Electric Dragon 80,000 V (2002) Movie Review

The most curious thing about writer/director Sogo Ishii’s Electric Dragon 80,000 V is just how well it starts, only to go drastically downhill. Ishii’s Electric Dragon is approximately 55 minutes long, including both opening and end credits, and is filmed in lush black and white reminiscent of the Coen brothers’ recent The Man Who Wasn’t There, but is by no means near that latter film’s master level of filmmaking.

Electric Dragon opens with a series of quick scenes revealing the childhood of one Dragon Eye Morrison (Tadanobu Asano), an average kid who likes to climb electrical towers for fun. One day Morrison is electrocuted while climbing one such tower, an event that jars the reptilian part of his brain, thus allowing him to not only communicate with animals, but unfortunately leaves him unable to control his “animal instincts.” As Morrison grows up, unable to control his anger and avoid fights, he’s constantly put through electrocution in order to “cure” him of his animalistic urges. Now an adult, Morrison relies on his trusty electric guitar to relive his stress and prevent him from going on a rampage. Enter Thunderbolt Buddha (Masatoshi Nagase), a hitman who kills using electricity. It seems Buddha has a bone to pick with Morrison, and uses Morrison’s beloved lizard to draw Morrison out into a final battle to the death…

First of all, Electric Dragon is not as good, or as action-packed, or even as clever, as the above synopsis would have you believe. The movie works best in the beginning when we’re taking a trip through Morrison’s difficult childhood, but things take a turn for the worst from then on. The childhood sequences take up only 7 minutes of the movie’s entire 55-minute running length. From the 8th minute on, Electric Dragon takes a drastic dip in value and manages only to annoy with its loud and erratic soundtrack, which consists of various ways to manipulate the same loud banging and screeching noises. The movie does resurface some of its entertainment value towards the end, when Morrison and Buddha square off on a rooftop, but it’s a case of too little too late.

Tadanobu Asano (Shark Skin Man and Peach Hip Girl) plays the adult Morrison, whose name and penchant for wailing on a guitar I assume is some sort of homage to Doors lead singer Jim Morrison. Electric Dragon’s Morrison even wears black leather as a matter of course, but seems not to have much in the way of musical talent, since it’s terribly obvious Asano is just aimlessly strumming the guitar. Masatoshi Nagase, as the hitman Buddha, struts around the city wearing an electrician’s outfit with half of his face covered up by a golden Buddha mask. It looks very interesting at first, but gets old after a while, especially since all Buddha seems to do is walk around people’s rooftops or drive around the city in his van listening in on people’s phone conversations.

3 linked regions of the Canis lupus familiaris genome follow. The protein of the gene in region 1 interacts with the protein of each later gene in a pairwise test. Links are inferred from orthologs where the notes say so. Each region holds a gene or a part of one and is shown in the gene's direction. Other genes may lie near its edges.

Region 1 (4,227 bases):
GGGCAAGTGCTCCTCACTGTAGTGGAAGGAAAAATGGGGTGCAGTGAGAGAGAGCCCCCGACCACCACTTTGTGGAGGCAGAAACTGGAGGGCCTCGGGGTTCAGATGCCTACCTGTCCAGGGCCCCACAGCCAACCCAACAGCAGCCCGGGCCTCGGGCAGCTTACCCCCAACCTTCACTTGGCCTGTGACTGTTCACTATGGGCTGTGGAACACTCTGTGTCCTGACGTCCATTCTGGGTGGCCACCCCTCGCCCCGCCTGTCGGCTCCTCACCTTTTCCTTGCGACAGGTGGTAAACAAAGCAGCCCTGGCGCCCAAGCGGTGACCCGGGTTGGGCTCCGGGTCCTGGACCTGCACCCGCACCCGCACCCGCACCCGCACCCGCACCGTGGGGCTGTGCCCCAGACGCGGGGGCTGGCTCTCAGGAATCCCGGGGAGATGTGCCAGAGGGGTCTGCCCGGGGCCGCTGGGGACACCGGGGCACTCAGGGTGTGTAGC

Electric Dragon is a mindless piece of filmmaking and writer/director Sogo Ishii mistakes sporadic bursts of nifty camera angles and movement, as well as a ruckus but musically unlistenable soundtrack, for plotting and “story.” After a very brief but highly entertaining opening sequence, the movie spends the next 40 or so minutes showing clouds rushing across the city’s skyline, Morrison running through alleys and sewers looking for his precious missing lizard, and Buddha walking to and fro looking “odd.” Oh, and there’s a slightly amusing Yakuza gangster character who walks around twirling his cellphone as if it was a revolver.

The movie even lets us down on its superhero aspect. Morrison is purported to be able to communicate with reptiles because of his accident, but we never see him doing any such thing. Instead, we’re told Morrison has this gift by way of flyers advertising his services as some kind of reptile expert. Buddha, too, is underdeveloped. Besides not giving us a single clue why Buddha is so obsessed with Morrison (until the very end, when the “reason” is finally revealed), Buddha’s one quirk seems to be that he’s really drawn to electricity, even to a point where he has to fight his own urges to shock himself. But the most disappointing aspect of Electric Dragon has to be the usage of the Morrison character, who really has nothing to do for 40 minutes except to run to and fro and wail on his guitar every now and then.

Some may confuse Electric Dragon’s mishmash of images and loud music for creativity, but others will see it as a poorly planned film that even at just 55 minutes seems much longer only because it’s so dreadfully dull. Besides the fact that the movie completely ignores so many of its possibilities, the film’s final climactic fight sequence at the end is, like the rest of the movie, underwhelming.

That doesn’t mean Electric Dragon is a total waste of time. Director Ishii’s visuals are very impressive, and cinematographer Norichimi Kasamatsu knows how to frame shots. Of course the movie’s crisp and clear visuals only further begs the question: with such an obviously big budget, why wasn’t more attention paid to the script? Or more importantly, was there even a script to begin with?

Sogo Ishii (director) / Sogo Ishii (screenplay)
CAST: Tadanobu Asano, Masatoshi Nagase

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